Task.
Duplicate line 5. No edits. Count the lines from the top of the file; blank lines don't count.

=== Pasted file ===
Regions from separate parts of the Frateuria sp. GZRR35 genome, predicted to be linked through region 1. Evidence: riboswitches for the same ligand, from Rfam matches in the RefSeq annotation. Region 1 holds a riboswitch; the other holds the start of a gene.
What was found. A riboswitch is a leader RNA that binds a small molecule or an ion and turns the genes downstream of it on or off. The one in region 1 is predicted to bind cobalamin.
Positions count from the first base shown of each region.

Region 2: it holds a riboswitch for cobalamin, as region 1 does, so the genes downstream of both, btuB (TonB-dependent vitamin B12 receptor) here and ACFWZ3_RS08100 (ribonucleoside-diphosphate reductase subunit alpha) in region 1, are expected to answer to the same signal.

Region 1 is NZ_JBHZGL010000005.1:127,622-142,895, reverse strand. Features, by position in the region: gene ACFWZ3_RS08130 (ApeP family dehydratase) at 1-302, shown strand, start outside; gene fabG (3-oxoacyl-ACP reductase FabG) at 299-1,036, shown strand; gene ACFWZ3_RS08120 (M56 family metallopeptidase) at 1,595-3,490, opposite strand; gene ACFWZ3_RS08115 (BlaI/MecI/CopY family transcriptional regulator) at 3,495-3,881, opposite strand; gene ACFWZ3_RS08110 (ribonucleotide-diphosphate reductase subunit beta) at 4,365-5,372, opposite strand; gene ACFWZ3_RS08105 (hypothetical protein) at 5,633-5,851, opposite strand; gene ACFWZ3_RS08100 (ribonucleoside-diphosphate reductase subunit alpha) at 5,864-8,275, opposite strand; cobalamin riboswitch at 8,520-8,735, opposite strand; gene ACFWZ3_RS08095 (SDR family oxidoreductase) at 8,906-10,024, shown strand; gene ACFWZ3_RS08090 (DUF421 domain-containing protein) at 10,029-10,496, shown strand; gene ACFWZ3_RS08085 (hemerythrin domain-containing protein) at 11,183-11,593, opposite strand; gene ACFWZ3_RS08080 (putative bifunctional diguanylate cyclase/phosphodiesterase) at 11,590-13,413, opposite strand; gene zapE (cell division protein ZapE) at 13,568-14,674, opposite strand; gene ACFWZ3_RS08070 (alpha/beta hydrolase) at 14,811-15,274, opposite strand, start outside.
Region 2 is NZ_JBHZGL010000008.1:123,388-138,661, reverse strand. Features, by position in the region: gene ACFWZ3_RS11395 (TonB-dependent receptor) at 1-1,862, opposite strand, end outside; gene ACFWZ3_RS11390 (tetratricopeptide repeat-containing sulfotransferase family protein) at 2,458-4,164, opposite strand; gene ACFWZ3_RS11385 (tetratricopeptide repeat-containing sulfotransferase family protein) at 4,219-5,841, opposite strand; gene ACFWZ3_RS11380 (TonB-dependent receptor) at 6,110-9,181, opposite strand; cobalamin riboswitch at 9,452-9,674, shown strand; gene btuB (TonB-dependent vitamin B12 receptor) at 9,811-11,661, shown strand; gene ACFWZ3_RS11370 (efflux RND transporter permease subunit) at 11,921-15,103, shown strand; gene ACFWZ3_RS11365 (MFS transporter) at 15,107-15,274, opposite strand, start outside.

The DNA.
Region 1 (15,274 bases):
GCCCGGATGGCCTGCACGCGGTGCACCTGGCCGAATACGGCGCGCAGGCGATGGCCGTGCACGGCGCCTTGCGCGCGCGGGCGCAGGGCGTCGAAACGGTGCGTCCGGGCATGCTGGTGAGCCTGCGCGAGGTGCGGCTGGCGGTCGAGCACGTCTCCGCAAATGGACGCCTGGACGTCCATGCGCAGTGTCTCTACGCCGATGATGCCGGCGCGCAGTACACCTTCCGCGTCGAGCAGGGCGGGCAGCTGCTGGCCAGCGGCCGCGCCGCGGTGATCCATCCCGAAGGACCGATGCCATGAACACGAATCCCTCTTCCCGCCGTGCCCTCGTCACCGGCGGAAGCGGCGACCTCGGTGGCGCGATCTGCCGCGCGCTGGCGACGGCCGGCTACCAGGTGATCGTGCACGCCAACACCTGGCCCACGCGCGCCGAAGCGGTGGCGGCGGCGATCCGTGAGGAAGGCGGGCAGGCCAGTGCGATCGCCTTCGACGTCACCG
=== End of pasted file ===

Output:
Region 1 is NZ_JBHZGL010000005.1:127,622-142,895, reverse strand. Features, by position in the region: gene ACFWZ3_RS08130 (ApeP family dehydratase) at 1-302, shown strand, start outside; gene fabG (3-oxoacyl-ACP reductase FabG) at 299-1,036, shown strand; gene ACFWZ3_RS08120 (M56 family metallopeptidase) at 1,595-3,490, opposite strand; gene ACFWZ3_RS08115 (BlaI/MecI/CopY family transcriptional regulator) at 3,495-3,881, opposite strand; gene ACFWZ3_RS08110 (ribonucleotide-diphosphate reductase subunit beta) at 4,365-5,372, opposite strand; gene ACFWZ3_RS08105 (hypothetical protein) at 5,633-5,851, opposite strand; gene ACFWZ3_RS08100 (ribonucleoside-diphosphate reductase subunit alpha) at 5,864-8,275, opposite strand; cobalamin riboswitch at 8,520-8,735, opposite strand; gene ACFWZ3_RS08095 (SDR family oxidoreductase) at 8,906-10,024, shown strand; gene ACFWZ3_RS08090 (DUF421 domain-containing protein) at 10,029-10,496, shown strand; gene ACFWZ3_RS08085 (hemerythrin domain-containing protein) at 11,183-11,593, opposite strand; gene ACFWZ3_RS08080 (putative bifunctional diguanylate cyclase/phosphodiesterase) at 11,590-13,413, opposite strand; gene zapE (cell division protein ZapE) at 13,568-14,674, opposite strand; gene ACFWZ3_RS08070 (alpha/beta hydrolase) at 14,811-15,274, opposite strand, start outside.